COPERNICUS AND SENTINEL-1  – BACKGROUND

With the ambitious aim of creating a better understanding of the Earth, the European Space Agency (ESA) started the Copernicus program – “Europe’s eye on the earth”. This was much more than just collecting high-quality data, this was about providing an operational service – that can support emergency response and civil security to logistics and climate monitoring

Sentinel-1 was the first mission to provide that level of service. 

ESA’s Sentinel-1, is a Synthetic Aperture Radar (SAR)  satellite, can see at night and through clouds millimeter accuracy when measuring elevation.  As it can operate independent of weather, unlike optical satellites, it is always providing useful data.

The Sentinel-1 missions are composed of two separate satellites S-1A and S-1B. Both satellites serve the same purpose and have the same equipment. Having two means more frequent updates with higher revisit times.

The results gleaned from Sentinel-1, and the wider Copernicus program will almost certainly influence the future of the human race – from changing how we see climate change to improving transport and logistics.

SENTINEL-1 (S-1), launched in 2014, was the first in ESA’s Copernicus Program. and is their only SAR (Synthetic Aperture Radar) satellite.

 

ESA - Sentinel-1
Sentinel-1 The first of ESA’s Copernicus missions

The First Copernicus Mission

S-1 was the first of the original five missions ESA launched under the Copernicus program, launching in 2014 and is one the larger satellites coming in at nearly twice the weight of SENTINEL-2 and SENTINEL3.  SENTINEL-1 is actually a mission of two satellites, SENTINEL-1A and SENTINEL-1B – they both serve the same purpose and have the same equipment, but having two provides more frequent updates  – “higher revisit times”

SENTINEL-1 – Radar Satellite

As S-1 is a radar satellite, rather than optical (e.g. SENTINEL-2) or an environment sensor (e.g SENTINEL-5) it doesn’t generate images of earth that can be seen by the human eye. S-2 generates fascinating images –  such as pictures of algae blooms or lakes – which is what most people think of when they hear about satellite images.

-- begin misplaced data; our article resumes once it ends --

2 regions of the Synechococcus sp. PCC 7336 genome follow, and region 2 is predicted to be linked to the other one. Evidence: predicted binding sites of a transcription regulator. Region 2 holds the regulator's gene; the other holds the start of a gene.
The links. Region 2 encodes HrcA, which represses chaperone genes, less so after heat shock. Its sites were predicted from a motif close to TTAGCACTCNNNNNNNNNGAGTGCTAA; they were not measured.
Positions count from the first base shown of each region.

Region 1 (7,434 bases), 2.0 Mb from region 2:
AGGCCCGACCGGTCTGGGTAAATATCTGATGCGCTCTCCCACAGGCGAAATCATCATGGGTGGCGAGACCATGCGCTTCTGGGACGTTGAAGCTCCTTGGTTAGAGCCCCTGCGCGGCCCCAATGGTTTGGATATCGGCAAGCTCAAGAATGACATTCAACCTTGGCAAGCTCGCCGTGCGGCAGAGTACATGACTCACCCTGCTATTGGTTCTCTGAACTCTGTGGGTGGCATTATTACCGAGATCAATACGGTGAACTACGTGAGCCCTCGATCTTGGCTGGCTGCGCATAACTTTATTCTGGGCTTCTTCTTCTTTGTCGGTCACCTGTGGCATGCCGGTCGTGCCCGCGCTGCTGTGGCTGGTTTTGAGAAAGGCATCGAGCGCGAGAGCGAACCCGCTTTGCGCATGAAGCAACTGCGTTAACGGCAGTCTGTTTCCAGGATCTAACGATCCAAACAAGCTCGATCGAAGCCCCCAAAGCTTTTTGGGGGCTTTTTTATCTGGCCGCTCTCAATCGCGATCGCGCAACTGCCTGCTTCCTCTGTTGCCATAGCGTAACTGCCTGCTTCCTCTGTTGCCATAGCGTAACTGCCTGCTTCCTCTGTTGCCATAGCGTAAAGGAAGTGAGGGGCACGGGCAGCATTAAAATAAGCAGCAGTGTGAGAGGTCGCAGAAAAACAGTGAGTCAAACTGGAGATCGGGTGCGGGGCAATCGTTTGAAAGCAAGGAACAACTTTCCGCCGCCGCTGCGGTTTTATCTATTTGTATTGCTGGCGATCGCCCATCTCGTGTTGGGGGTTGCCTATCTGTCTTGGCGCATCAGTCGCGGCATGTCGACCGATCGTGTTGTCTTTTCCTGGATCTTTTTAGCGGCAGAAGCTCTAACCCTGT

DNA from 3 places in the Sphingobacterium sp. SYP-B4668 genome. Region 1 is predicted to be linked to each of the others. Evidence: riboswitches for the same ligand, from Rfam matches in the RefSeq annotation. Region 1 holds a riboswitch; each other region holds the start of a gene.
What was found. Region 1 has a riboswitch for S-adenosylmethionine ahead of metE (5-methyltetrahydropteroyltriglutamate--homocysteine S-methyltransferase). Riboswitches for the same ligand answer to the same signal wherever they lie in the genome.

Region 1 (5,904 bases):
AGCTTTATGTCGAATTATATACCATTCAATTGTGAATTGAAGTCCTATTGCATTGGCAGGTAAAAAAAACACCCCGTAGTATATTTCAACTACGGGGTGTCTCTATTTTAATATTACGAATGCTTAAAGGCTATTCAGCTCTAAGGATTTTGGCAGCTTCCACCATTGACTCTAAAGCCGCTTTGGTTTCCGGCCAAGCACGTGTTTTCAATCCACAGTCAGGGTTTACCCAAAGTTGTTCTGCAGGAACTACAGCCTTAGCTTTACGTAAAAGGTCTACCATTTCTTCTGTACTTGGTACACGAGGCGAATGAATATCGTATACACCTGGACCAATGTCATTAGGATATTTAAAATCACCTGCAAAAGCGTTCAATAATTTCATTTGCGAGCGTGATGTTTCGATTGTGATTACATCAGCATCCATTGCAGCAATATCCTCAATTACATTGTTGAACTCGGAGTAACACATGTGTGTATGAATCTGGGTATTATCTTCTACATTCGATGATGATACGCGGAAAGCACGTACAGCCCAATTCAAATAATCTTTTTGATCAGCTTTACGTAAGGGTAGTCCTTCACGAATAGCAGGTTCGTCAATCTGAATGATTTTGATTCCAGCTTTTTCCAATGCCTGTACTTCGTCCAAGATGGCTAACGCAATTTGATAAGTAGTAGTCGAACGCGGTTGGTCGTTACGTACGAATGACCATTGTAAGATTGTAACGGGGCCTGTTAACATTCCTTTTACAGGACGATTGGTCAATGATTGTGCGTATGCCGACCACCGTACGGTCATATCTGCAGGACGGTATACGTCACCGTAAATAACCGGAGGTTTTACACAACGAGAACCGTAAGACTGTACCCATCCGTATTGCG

S-1, generates data from radar that requires detailed analysis and interpretation – the results providing an entirely new perspective of our world. 

 

 

Technical Details

SENTINEL-1A and SENTINEL-1B share the same orbital plane and both use Synthetic Aperature Radar.

The S-1 satellite houses the C-SAR instrument, which allows it to offer reliable wide-range monitoring, which also has shorter revisit times.

The C-band imaging system, also included in the S-1 satellite, operates in four exclusive imaging modes, with different resolutions, down to 5m, and up to 400km.

 

SENTINEL-1 is designed to work on imaging global landmasses, coastal zones, and shipping routes at high resolution. 

 

Parameter

Sentinel-1

Sentinel-2

Sentinel-3

First launch

2014

2014

2015

Orbit type

SSO (Sun-synchronous Orbit) 12 day repeat cycle LTAN = 18:00 hours

SSO 10 day repeat cycle LTDN = 10:30 hours

SSO 27 day repeat cycle LTDN = 10:00 hours

Orbital altitude

693 km

786 km

800 km

Sensor complement

C-SAR (C-band Synthetic Aperture Radar)

MSI (Multi-Spectral Instrument)

SRAL (Sentinel-3 Radar Altimeter) MWR (Microwave Radiometer) OLCI (Ocean and Land Color Instrument) SLSTR (Sea and Land Surface Temperature Radiometer)

Spacecraft mass Spacecraft size Spacecraft power

2300 kg 3.4 m x 1.3 m x 1.3 m 4.8 kW (EOL)

1100 kg 3.0 m x 1.7 m x 2.2 m 1.7 kW (EOL)

1250 kg 3.9 m x 2.2 m x 2.2 m 2.05 kW (EOL)

Downlink X-band data rate

520 Mbit/s

520 Mbit/s

520 Mbit/s

TT&C S-band

64 kbit/s uplink 128 kbit/s or 2 Mbit/s downlink

64 kbit/s uplink 128 kbit/s or 2 Mbit/s downlink

64 kbit/s uplink 128 kbit/s or 2 Mbit/s downlink

Science data storage

1.4 Tbit (EOL)

2 Tbit (EOL)

300 Gbit (EOL)

Required data quality

BER (Bit Error Rate): < 10-9

FER (Frame Error Rate): < 10-8

FER (Frame Error Rate): < 10-7

Operational autonomy

8 days

14 days

27 days

Prime contractor

TAS-I (Thales Alenia Space-Italy)

EADS Astrium GmbH, Germany

TAS-F (Thales Alenia Space-France)

Baseline launcher

Soyuz (Kourou)

Vega (Kourou)

Vega (Kourou)

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